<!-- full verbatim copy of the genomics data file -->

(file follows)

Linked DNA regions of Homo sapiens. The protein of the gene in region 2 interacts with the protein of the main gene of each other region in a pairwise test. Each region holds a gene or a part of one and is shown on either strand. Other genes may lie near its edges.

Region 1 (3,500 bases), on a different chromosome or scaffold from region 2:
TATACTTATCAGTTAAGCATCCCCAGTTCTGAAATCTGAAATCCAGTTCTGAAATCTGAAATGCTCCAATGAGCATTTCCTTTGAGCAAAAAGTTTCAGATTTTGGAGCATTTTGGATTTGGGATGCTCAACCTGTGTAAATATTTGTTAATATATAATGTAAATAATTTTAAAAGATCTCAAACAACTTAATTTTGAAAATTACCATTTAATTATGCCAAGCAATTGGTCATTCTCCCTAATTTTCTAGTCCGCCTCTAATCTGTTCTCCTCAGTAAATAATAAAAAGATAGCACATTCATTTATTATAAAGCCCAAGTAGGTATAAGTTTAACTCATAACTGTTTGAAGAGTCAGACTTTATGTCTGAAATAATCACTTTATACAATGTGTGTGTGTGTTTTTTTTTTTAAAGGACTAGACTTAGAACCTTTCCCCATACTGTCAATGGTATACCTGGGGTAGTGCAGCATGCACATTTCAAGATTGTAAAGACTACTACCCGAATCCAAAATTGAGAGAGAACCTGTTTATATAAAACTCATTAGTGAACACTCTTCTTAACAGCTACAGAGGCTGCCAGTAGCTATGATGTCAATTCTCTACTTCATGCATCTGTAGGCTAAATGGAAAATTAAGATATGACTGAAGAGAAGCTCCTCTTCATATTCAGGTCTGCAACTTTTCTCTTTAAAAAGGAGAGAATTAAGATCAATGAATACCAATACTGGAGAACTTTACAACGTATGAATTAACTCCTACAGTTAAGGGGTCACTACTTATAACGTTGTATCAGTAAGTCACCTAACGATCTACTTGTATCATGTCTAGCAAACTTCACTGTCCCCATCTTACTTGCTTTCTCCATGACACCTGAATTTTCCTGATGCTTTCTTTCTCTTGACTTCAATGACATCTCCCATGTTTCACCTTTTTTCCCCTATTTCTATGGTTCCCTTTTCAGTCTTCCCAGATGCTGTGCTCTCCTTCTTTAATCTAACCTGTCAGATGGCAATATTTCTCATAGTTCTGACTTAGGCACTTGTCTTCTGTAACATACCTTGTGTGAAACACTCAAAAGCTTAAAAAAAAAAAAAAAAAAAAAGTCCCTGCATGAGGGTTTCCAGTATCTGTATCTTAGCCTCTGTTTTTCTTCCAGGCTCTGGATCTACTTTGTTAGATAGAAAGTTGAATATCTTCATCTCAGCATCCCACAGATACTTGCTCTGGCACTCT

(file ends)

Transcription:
Linked DNA regions of Homo sapiens. The protein of the gene in region 2 interacts with the protein of the main gene of each other region in a pairwise test. Each region holds a gene or a part of one and is shown on either strand. Other genes may lie near its edges.

Region 1 (3,500 bases), on a different chromosome or scaffold from region 2:
TATACTTATCAGTTAAGCATCCCCAGTTCTGAAATCTGAAATCCAGTTCTGAAATCTGAAATGCTCCAATGAGCATTTCCTTTGAGCAAAAAGTTTCAGATTTTGGAGCATTTTGGATTTGGGATGCTCAACCTGTGTAAATATTTGTTAATATATAATGTAAATAATTTTAAAAGATCTCAAACAACTTAATTTTGAAAATTACCATTTAATTATGCCAAGCAATTGGTCATTCTCCCTAATTTTCTAGTCCGCCTCTAATCTGTTCTCCTCAGTAAATAATAAAAAGATAGCACATTCATTTATTATAAAGCCCAAGTAGGTATAAGTTTAACTCATAACTGTTTGAAGAGTCAGACTTTATGTCTGAAATAATCACTTTATACAATGTGTGTGTGTGTTTTTTTTTTTAAAGGACTAGACTTAGAACCTTTCCCCATACTGTCAATGGTATACCTGGGGTAGTGCAGCATGCACATTTCAAGATTGTAAAGACTACTACCCGAATCCAAAATTGAGAGAGAACCTGTTTATATAAAACTCATTAGTGAACACTCTTCTTAACAGCTACAGAGGCTGCCAGTAGCTATGATGTCAATTCTCTACTTCATGCATCTGTAGGCTAAATGGAAAATTAAGATATGACTGAAGAGAAGCTCCTCTTCATATTCAGGTCTGCAACTTTTCTCTTTAAAAAGGAGAGAATTAAGATCAATGAATACCAATACTGGAGAACTTTACAACGTATGAATTAACTCCTACAGTTAAGGGGTCACTACTTATAACGTTGTATCAGTAAGTCACCTAACGATCTACTTGTATCATGTCTAGCAAACTTCACTGTCCCCATCTTACTTGCTTTCTCCATGACACCTGAATTTTCCTGATGCTTTCTTTCTCTTGACTTCAATGACATCTCCCATGTTTCACCTTTTTTCCCCTATTTCTATGGTTCCCTTTTCAGTCTTCCCAGATGCTGTGCTCTCCTTCTTTAATCTAACCTGTCAGATGGCAATATTTCTCATAGTTCTGACTTAGGCACTTGTCTTCTGTAACATACCTTGTGTGAAACACTCAAAAGCTTAAAAAAAAAAAAAAAAAAAAAGTCCCTGCATGAGGGTTTCCAGTATCTGTATCTTAGCCTCTGTTTTTCTTCCAGGCTCTGGATCTACTTTGTTAGATAGAAAGTTGAATATCTTCATCTCAGCATCCCACAGATACTTGCTCTGGCACTCT